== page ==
Time to play offense?

If you’re a small business owner or a manager in a larger company, this is the question you should be asking yourself. Many of us had to make tough decisions at the beginning of the recession, and now with a possible recovery on the horizon we need to re-examine those decisions.

It may not feel like it yet in your town or in your industry, but there are indications that things are getting better. After a year or more of hunkering down, it is probably a good time to consider what the recession has done to your business and your industry. At some point, whether now or in a few months, business owners are going to have to switch from playing defense to playing offense.

For many of us, hiring freezes, layoffs, salary reductions and furloughs have helped us survive, but they have probably caused collateral damage to the psyche and bank accounts of our employees. Most of them went along with the program because they understood and because they had few options. But those options are coming. More companies are going to start to hire again. This should mean several things to business owners.

I suspect that many entrepreneurs have figured this out already. You have to be nimble in business, and making quick adjustments is critical to success.

This also bodes well for anyone looking for a job. Circle back to the leads you followed six or even three months ago and see if their situation has changed. You might find opportunities where they didn’t exist before as more companies start to play offense again.


In defense of the emerging freelance economy

As technology becomes cheaper and more powerful, an entrepreneur can have a very profitable business without having any employees. This has always been true for many professionals, but now it applies to many more people. For example, many lawyers had to rely upon secretaries in the past. Yet now you can learn how to use a powerful word processing program and there’s no need for staff. With today’s tough economic conditions, it’s likely this trend is accelerating, as many people are finding ways to pay the bills by offering up their services on an independent contractor basis in lieu of finding a new job.

As pointed out in Forbes, this new trend is making it more difficult to get accurate employment statistics.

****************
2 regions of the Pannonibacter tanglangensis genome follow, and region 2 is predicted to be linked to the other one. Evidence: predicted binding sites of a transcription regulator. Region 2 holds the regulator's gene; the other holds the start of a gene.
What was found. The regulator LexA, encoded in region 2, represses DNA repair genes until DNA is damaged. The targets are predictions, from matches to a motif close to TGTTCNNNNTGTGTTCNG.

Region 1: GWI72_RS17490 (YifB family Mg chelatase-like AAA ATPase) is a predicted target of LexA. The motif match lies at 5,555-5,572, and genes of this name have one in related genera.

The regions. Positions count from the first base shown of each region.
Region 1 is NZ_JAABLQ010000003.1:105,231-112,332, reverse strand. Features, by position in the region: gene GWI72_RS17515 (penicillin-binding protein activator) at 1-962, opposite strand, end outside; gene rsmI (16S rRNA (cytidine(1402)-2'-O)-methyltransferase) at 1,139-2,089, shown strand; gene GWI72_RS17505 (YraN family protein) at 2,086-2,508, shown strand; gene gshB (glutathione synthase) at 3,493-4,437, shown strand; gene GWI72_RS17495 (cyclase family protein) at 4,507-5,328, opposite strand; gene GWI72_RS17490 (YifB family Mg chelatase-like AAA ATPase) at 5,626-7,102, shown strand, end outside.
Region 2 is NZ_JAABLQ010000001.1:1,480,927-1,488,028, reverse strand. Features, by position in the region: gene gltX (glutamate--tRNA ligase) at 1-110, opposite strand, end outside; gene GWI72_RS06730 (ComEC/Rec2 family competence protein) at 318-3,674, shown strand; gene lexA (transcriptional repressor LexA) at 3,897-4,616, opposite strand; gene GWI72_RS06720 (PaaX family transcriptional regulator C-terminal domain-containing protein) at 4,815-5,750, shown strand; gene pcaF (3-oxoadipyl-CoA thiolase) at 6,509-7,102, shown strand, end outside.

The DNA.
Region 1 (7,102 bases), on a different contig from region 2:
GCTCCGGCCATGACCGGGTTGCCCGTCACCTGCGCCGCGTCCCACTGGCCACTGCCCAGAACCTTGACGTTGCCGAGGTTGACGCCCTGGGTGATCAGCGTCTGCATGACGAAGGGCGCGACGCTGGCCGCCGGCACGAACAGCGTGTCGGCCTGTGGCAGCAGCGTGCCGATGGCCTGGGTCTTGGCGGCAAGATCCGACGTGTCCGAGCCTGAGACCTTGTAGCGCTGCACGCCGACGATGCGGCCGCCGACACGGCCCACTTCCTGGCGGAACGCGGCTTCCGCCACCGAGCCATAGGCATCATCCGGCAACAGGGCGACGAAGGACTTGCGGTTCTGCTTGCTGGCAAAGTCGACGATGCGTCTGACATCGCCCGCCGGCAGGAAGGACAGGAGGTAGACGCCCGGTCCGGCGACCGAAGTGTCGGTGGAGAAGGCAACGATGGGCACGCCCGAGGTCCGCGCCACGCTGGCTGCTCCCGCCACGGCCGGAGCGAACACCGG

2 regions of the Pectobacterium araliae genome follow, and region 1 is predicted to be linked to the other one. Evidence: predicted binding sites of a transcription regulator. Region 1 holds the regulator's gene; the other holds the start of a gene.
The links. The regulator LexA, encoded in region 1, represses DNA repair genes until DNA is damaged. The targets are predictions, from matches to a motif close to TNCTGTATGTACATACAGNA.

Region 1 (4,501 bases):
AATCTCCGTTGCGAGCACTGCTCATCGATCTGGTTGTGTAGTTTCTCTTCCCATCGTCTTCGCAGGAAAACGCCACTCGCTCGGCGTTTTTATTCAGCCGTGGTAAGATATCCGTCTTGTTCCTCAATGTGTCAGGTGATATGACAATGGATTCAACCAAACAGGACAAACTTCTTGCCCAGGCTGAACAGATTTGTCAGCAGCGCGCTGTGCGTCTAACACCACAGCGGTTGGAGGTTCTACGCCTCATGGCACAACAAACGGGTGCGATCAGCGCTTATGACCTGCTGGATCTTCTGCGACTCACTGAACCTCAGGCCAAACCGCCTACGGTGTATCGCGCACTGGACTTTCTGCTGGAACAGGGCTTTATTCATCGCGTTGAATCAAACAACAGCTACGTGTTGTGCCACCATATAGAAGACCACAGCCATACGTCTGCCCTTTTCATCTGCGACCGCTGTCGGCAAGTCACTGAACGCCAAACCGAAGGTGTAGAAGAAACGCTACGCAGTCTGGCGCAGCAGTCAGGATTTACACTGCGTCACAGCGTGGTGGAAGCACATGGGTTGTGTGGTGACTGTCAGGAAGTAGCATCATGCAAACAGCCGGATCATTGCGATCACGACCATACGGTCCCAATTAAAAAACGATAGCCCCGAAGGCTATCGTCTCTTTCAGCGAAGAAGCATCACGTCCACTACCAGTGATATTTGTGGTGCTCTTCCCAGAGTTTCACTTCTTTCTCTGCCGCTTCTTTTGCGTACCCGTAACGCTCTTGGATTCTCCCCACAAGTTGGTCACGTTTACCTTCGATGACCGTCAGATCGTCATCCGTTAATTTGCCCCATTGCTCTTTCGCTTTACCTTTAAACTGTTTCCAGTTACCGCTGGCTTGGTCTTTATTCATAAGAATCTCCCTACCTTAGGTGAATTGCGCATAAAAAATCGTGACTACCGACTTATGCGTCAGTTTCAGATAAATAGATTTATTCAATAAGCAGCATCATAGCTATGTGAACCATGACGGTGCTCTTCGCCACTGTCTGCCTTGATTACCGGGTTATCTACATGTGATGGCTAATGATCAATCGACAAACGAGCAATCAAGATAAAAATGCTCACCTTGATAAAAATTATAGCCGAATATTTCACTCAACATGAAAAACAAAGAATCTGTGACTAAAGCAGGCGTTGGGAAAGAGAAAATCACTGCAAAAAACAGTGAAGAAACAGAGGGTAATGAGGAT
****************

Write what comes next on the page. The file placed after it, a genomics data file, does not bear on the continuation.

Steinberg works 30 to 40 hours a week. But along with millions of other contractors, she may not show up on the radar of the U.S. Bureau of Labor Statistics, which compiles unemployment statistics by surveying households and counting pay stubs. No one knows how many freelancers, part-timers and consultants there are–the Government Accountability Office took a stab in 2006, guesstimating that the group made up 30% of all workers–much less how many escape the notice of the BLS. “It’s difficult to track, and is often misclassified or not accounted for by the Department of Labor,” says Sarah Horowitz, director of the Freelancers Union in Brooklyn, N.Y. One thing is certain: The shape of the so-called informal economy is changing.

For some, this obviously involves unreported income, yet I suspect that’s not true for most of the new entrepreneurs. Many of them want to work at home, do something they love or want the freedom of being their own boss. In many cases they are selling goods and services that aren’t purchased on a cash basis, so hiding income really isn’t an option. Also, many people want to have a legitimate business that they can grow, and worrying about hiding income from the IRS is not part of the plan.

Some like Scott Shane are concerned by this trend.

Myth: The total number of businesses created is what matters, not the types of businesses that are being created.

Reality: I’ve noticed a disturbing trend in what entrepreneurship in America is becoming. Over the past decade, we have been creating more non-employer businesses and fewer employer businesses per capita. (Employer businesses are companies that the Census Bureau reports have at least one employee; non-employer businesses have no employees.) As a result, the employer business share of the total businesses has slipped four percentage points since 1997, from 26.4% of the total in 1997 to 22.4% in 2007 (see figure to the right). Moreover, there is nothing in the data to suggest that this trend is going to reverse itself anytime soon.